Monday, 7 September 2015

Dressing up.

On Saturday we travelled to Pontevedra on a train half-full of people in fancy dress. They were going to take part in the medieval fair that was going in there. We were going to meet a friend for lunch and the fair was purely coincidental. 

People of all ages had dressed themselves up. Little tiny boys dressed as crusaders strode alongside their fathers dressed as monks. Ladies who were old enough and stout enough to know better wore long skirts, pulled in their waist with broad leather belts and bared their shoulders for all the world to see. Young girls who were too young, far too young by at least fifty years, to have been hippies were taking advantage of the fair to put some flowers in their hair. 

What did it matter if the green reflective sunglasses didn't quite go with the medieval outfit? Medieval babies were pushed along in medieval all-terrain buggies. Medieval selfies were being taken all over the place on medieval iPhones. A vast amount of effort had gone into erecting artificial fortifications around the centre of town. The main square had become a kind of medieval market place selling sandwiches, cakes, craftwork of various kinds and, inevitably, tat, also of various kinds.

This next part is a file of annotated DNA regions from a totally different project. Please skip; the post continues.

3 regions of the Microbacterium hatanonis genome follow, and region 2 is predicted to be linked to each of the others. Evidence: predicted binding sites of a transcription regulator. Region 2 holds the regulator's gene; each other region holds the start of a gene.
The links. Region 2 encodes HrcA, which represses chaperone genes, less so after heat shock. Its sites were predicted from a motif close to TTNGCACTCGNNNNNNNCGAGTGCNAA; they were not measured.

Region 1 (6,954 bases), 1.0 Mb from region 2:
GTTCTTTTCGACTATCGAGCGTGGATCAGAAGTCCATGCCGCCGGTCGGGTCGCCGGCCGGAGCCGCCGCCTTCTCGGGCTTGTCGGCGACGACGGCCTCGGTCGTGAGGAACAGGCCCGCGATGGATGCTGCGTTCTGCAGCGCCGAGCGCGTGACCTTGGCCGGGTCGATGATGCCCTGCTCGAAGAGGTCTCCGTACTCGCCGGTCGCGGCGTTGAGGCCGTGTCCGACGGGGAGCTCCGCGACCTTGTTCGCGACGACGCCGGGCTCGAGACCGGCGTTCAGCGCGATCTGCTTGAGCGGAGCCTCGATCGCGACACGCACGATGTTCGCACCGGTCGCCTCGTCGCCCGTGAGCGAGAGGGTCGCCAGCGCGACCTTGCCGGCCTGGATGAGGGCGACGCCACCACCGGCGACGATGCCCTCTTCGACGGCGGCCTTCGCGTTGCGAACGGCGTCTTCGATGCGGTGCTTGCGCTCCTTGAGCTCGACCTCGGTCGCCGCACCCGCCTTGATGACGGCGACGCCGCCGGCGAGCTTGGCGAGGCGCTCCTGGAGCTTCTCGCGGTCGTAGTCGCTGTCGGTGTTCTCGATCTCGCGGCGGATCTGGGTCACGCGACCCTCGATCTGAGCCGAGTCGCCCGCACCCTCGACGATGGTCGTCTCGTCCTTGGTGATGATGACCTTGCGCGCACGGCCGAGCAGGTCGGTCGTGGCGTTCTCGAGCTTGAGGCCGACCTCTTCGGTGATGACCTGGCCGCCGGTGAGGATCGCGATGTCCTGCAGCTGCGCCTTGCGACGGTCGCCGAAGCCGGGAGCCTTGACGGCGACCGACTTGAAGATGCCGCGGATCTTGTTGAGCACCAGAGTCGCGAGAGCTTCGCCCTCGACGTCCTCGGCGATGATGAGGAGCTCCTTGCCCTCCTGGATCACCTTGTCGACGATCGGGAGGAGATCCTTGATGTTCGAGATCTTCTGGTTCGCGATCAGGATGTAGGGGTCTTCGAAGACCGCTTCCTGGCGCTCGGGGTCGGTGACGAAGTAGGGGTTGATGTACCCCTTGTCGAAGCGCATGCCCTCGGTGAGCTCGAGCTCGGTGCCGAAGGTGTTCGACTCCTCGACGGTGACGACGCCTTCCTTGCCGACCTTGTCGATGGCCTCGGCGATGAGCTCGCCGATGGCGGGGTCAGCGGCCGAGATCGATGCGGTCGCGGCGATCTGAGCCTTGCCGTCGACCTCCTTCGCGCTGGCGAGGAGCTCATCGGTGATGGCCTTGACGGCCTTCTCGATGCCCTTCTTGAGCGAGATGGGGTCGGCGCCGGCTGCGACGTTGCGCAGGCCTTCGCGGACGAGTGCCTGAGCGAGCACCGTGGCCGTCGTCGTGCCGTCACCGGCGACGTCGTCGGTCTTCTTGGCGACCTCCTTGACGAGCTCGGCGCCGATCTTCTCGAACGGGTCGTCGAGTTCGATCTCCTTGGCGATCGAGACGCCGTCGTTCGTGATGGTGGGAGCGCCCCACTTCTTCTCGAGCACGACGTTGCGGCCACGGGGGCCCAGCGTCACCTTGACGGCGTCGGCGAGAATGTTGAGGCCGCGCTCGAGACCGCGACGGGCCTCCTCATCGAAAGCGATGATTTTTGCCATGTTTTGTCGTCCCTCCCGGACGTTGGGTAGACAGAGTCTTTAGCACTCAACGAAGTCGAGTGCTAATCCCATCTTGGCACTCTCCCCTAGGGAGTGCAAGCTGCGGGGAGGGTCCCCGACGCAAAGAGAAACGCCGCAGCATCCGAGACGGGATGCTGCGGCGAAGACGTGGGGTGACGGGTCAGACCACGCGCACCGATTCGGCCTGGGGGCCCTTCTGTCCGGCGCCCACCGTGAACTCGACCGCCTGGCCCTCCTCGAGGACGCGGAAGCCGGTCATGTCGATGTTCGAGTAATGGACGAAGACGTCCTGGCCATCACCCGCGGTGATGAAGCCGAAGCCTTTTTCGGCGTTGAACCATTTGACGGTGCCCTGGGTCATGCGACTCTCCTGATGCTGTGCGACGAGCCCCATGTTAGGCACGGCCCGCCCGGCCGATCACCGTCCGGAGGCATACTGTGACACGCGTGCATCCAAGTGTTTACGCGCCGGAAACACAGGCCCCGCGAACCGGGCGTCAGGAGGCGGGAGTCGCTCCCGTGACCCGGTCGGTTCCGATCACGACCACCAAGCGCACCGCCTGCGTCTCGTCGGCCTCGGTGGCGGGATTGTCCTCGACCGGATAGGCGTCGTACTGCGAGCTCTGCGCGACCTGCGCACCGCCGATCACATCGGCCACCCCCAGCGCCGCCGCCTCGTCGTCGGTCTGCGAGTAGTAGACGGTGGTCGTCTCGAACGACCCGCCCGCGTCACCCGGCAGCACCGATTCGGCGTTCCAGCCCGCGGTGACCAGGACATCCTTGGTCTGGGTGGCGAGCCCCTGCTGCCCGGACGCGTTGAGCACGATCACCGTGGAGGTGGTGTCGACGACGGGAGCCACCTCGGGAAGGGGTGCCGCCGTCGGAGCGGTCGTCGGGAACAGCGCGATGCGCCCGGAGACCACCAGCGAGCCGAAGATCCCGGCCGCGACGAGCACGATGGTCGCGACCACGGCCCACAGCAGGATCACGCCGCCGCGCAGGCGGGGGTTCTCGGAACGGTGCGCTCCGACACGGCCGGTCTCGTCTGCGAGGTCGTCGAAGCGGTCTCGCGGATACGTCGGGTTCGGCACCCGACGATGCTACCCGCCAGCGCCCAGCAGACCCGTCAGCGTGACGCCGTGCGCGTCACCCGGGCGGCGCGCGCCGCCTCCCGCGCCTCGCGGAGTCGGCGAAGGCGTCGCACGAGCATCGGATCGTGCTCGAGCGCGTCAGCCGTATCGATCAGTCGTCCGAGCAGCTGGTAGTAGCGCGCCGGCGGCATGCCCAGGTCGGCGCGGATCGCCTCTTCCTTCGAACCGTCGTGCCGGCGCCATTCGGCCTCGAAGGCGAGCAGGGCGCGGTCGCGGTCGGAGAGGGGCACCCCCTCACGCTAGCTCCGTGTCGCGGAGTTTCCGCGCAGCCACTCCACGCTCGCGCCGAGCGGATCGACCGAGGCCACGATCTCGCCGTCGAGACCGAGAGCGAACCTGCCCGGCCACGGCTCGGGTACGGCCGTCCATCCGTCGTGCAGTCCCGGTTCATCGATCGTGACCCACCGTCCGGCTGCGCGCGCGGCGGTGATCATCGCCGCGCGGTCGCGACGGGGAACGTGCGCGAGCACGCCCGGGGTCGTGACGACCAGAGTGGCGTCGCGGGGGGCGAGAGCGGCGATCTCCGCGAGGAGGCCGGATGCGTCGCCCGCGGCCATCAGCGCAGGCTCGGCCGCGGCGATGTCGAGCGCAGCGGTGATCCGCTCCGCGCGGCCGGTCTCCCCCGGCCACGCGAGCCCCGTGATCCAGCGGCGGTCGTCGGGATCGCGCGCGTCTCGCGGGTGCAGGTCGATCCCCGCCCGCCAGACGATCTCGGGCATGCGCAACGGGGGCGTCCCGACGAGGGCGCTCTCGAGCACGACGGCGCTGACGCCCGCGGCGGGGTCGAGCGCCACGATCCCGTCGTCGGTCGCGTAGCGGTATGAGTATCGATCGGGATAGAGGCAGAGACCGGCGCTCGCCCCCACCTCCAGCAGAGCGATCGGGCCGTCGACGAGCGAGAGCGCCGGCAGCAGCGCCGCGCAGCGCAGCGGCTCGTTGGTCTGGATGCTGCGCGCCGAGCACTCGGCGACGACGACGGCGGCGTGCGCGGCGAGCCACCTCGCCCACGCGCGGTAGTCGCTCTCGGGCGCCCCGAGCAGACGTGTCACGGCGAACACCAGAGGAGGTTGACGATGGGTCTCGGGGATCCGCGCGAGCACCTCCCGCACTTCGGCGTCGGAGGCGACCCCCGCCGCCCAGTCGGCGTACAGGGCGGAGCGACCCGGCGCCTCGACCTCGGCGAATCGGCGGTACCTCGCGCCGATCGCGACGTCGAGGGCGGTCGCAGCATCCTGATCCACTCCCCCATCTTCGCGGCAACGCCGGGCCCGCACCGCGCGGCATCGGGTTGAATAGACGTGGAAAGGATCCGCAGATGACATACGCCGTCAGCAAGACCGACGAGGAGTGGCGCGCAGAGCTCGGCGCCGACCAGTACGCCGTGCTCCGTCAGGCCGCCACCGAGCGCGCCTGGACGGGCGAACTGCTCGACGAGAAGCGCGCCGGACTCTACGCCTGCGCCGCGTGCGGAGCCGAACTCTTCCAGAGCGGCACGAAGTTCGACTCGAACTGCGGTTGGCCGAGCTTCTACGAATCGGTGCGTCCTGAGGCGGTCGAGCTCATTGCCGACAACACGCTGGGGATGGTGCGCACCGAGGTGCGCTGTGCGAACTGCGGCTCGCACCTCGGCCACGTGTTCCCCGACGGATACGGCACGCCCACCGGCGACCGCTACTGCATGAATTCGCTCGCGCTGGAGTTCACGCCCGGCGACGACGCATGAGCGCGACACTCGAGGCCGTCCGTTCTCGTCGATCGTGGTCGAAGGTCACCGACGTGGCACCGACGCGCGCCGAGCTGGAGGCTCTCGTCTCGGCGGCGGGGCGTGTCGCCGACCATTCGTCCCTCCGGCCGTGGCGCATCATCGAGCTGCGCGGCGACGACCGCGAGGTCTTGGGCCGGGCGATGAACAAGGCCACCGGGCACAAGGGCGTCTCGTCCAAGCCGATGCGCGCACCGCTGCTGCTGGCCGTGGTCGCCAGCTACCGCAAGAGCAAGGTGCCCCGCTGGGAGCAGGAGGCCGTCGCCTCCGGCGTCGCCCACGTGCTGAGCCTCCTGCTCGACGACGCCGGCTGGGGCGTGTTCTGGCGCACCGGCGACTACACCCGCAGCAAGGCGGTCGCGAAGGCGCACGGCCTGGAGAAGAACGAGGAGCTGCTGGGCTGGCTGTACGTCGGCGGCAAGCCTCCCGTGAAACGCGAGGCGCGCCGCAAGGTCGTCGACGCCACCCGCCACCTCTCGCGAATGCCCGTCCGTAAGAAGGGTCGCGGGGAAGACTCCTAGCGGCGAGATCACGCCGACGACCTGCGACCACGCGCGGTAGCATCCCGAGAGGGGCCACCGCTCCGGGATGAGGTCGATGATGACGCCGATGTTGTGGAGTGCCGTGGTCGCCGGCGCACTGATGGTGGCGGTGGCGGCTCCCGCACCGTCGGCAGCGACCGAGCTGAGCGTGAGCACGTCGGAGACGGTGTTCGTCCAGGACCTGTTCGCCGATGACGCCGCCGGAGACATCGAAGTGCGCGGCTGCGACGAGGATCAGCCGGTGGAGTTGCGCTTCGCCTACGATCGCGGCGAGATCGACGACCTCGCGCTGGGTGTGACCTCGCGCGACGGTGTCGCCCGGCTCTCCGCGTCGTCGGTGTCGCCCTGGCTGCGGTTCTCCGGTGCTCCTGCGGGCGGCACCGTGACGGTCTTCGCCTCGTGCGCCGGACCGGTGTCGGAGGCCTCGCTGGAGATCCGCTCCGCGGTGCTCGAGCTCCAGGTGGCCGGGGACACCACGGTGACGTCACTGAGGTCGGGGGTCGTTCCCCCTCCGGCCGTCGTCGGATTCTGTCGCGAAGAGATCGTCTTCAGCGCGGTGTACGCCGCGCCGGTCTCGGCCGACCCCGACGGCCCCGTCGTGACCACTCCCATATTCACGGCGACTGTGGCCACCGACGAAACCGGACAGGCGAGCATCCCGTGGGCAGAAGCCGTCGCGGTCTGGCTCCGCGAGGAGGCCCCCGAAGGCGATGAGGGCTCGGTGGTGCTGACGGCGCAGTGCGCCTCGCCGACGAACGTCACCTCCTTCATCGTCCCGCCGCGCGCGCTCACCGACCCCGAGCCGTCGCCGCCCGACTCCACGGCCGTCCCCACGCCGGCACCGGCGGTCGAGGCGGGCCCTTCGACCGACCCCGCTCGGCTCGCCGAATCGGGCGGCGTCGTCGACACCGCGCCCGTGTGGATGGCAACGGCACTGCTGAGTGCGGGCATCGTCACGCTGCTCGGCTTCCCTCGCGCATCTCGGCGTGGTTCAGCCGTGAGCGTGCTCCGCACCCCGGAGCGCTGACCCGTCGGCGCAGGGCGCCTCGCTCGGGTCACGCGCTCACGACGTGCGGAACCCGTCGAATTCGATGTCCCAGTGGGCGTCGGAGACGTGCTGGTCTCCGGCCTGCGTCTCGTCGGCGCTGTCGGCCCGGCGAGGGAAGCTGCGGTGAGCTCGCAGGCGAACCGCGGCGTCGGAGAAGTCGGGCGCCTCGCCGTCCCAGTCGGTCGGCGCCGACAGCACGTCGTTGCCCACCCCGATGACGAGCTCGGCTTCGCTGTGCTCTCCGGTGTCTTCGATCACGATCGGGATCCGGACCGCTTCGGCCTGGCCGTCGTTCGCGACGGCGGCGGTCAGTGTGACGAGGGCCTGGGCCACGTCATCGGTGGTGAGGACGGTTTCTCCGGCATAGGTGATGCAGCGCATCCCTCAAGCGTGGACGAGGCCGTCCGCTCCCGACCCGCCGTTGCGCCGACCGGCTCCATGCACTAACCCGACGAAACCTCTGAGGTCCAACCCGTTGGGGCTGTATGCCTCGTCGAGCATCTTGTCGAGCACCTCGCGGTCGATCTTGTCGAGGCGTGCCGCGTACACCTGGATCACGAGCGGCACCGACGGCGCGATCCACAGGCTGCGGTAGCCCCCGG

We met our friend Colin in a bar behind the Peregrina chapel. Not one of his usual haunts but a place where he had managed to find a table in the shade away from the main hurly burly. Nowhere seemed to be selling their normal range of tapas but a more expensive spread, taking advantage of the carnival atmosphere to make people spend more money. Our chosen venue had bought in a supply of locally made empanadas so we polished one off together with a bottle or two of Ribeiro wine. All of this served by a charming young waitress, in medieval costume of course. 

As we made our way back to the station towards the end of the afternoon the knights and damsels and friars were still walking into town. The medieval jollities would continue into the late evening. But by yesterday all would be back to normal. The straw will have been swept up from the floor of the taverns that spread onto the streets. The wooden palisades around the cafe tables will have been dismantled. Are they stored for next year? I wonder. Or do the cafe proprietors hire them and does the provider now chop them into logs and sell them for people to burn in their stoves in the winter? Now, that sounds like a sensible solution. 

Nonetheless I remain amazed at the ability to restore order after ferias and fiestas. Who would think these were the same people who are supposed to put everything off until tomorrow?

No comments:

Post a Comment